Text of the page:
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Patient complaint-freaking out!

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First of all, I would have refused the suspension and would have immediately contacted my HR department. Secondly, when I am with my family, I make it a point to tell them to please not divulge that I am a nurse. I am not out to spot check anyone or step on toes. Yes, I may be more observant of things, but nothing ticks me off more than to have another nurse of a family member question every single thing I do when they KNOW fully well what I am doing.

Our boss recently suggested that when we have a complaint, that we will call the patient and apologize. Um no. NOT happening. I am an experienced and darn good nurse. I try my best with everyone. I am NOT calling a patient and further perpetuating this ridiculous notion of "patient satisfaction". If I ever get a complaint and am asked to do that, my job will immediately receive my notice on the spot.

Your boss had no right to suspend you without telling you why. I would reach out to your HR department and file a grievance immediately. This mentality will not change unless we stand against it.

In the setting I work in, the employee is suspended pending investigation to protect the patients and to protect the nurse/staff member during an investigation. Usually you will be paid for any time missed from work if you are able to come back to work. We actually spend time during orientation to prepare staff for this type occasion so that it might be less traumatic should a patient make a complaint. I would agree that the accusation could be abuse or neglect if you are suspended. I personally would not recommend giving too many details to someone who is being suspended as it may cloud details and memory once you meet with the employee to discuss. It gives an employee 3 days of fight or flight thinking time, however usually we've at least let them know it was abuse, neglect or standard of care etc. No matter what, it is very difficult for the employee to wait it out. Hope the outcome is favorable for you.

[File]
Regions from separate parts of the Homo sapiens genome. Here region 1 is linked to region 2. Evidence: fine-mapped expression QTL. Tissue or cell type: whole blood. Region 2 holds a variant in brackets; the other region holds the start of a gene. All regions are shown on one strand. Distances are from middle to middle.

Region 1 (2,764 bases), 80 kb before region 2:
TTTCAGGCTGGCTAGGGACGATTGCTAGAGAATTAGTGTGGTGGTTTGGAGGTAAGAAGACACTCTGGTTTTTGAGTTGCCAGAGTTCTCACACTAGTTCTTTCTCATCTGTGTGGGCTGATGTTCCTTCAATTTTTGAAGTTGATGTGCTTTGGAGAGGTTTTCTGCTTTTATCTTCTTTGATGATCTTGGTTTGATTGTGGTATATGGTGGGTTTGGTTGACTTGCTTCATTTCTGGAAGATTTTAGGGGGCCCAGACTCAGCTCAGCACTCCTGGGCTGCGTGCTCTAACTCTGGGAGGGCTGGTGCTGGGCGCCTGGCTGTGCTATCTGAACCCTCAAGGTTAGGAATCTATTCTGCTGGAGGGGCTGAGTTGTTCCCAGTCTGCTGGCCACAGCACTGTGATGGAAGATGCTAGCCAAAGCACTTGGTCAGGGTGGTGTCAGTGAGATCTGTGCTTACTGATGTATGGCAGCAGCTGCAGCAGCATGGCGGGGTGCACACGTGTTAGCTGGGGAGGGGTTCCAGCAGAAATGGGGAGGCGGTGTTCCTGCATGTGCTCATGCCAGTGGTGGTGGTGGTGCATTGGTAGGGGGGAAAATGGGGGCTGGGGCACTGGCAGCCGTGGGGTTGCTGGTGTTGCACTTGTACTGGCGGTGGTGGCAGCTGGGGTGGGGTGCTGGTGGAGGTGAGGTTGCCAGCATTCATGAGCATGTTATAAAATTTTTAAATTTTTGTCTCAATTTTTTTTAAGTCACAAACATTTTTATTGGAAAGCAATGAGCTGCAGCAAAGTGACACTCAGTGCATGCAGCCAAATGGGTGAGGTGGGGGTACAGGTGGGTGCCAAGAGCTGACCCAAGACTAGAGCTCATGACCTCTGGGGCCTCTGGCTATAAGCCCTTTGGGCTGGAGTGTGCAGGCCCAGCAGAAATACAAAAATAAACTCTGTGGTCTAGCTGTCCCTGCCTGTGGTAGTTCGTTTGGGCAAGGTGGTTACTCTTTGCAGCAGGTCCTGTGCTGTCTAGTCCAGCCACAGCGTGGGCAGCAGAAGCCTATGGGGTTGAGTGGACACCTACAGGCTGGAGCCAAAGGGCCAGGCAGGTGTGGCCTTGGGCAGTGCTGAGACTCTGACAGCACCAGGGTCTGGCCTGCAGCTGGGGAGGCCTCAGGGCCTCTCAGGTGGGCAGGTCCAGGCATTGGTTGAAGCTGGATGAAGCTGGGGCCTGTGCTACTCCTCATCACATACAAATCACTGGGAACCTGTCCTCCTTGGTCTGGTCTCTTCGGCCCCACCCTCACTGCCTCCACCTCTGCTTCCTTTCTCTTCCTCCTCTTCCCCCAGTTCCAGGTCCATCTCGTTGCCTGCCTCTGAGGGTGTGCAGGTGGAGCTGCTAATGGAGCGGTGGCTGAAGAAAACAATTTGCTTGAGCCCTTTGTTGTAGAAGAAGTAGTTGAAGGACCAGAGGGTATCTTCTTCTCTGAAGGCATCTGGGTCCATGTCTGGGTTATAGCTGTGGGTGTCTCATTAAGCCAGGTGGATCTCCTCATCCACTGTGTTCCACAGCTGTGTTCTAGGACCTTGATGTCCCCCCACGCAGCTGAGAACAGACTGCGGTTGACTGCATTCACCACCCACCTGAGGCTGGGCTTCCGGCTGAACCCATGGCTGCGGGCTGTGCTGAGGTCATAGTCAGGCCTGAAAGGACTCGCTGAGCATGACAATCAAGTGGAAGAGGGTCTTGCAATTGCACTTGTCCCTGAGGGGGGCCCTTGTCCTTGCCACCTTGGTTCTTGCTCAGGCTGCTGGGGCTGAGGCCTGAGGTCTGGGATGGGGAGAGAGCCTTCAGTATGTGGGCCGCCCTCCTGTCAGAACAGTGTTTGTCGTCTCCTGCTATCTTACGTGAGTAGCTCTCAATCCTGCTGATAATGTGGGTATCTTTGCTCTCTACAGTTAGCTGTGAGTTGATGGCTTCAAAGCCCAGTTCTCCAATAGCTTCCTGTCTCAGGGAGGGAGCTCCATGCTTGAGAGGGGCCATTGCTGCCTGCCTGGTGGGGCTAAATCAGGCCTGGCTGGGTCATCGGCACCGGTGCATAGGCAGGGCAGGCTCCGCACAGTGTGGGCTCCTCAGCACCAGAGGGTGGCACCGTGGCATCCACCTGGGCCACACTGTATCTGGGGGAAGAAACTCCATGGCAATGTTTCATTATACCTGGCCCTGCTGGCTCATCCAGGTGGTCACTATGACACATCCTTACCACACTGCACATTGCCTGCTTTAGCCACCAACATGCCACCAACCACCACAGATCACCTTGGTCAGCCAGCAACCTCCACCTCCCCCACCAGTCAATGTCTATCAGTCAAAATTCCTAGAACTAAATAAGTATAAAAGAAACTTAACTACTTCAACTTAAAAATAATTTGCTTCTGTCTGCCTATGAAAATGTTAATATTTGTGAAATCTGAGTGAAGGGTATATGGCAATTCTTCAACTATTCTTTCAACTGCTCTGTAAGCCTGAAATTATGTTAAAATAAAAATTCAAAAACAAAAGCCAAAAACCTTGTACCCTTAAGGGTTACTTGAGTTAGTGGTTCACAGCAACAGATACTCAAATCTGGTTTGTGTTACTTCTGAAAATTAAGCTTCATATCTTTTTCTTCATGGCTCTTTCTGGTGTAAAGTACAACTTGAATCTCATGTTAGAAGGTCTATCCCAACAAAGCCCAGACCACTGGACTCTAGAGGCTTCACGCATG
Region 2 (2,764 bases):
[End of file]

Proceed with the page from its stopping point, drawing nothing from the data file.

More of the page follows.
Reason # 523 why I don't work in a hospital. Patients and their families treat it as a 5-star resort. Ultimately, every dissatisfaction falls on the nurse's shoulder.

"I've never had a complaint against me in the 5 years I've been a nurse but the hospital where I work is termination happy." If I were you, I wouldn't be "freaking out", I'd be livid. They are messing with your livelihood. You know you didn't harm or kill anyone yet they are keeping you in suspense for some likely petty complaint. Whatever the outcome, I hope you find peace and resolve.

Unfortunately patient complaints come with the job. You did not put this patients life in danger or neglect them from what it sounds. This is why you can never overchart interactions with patients and family members.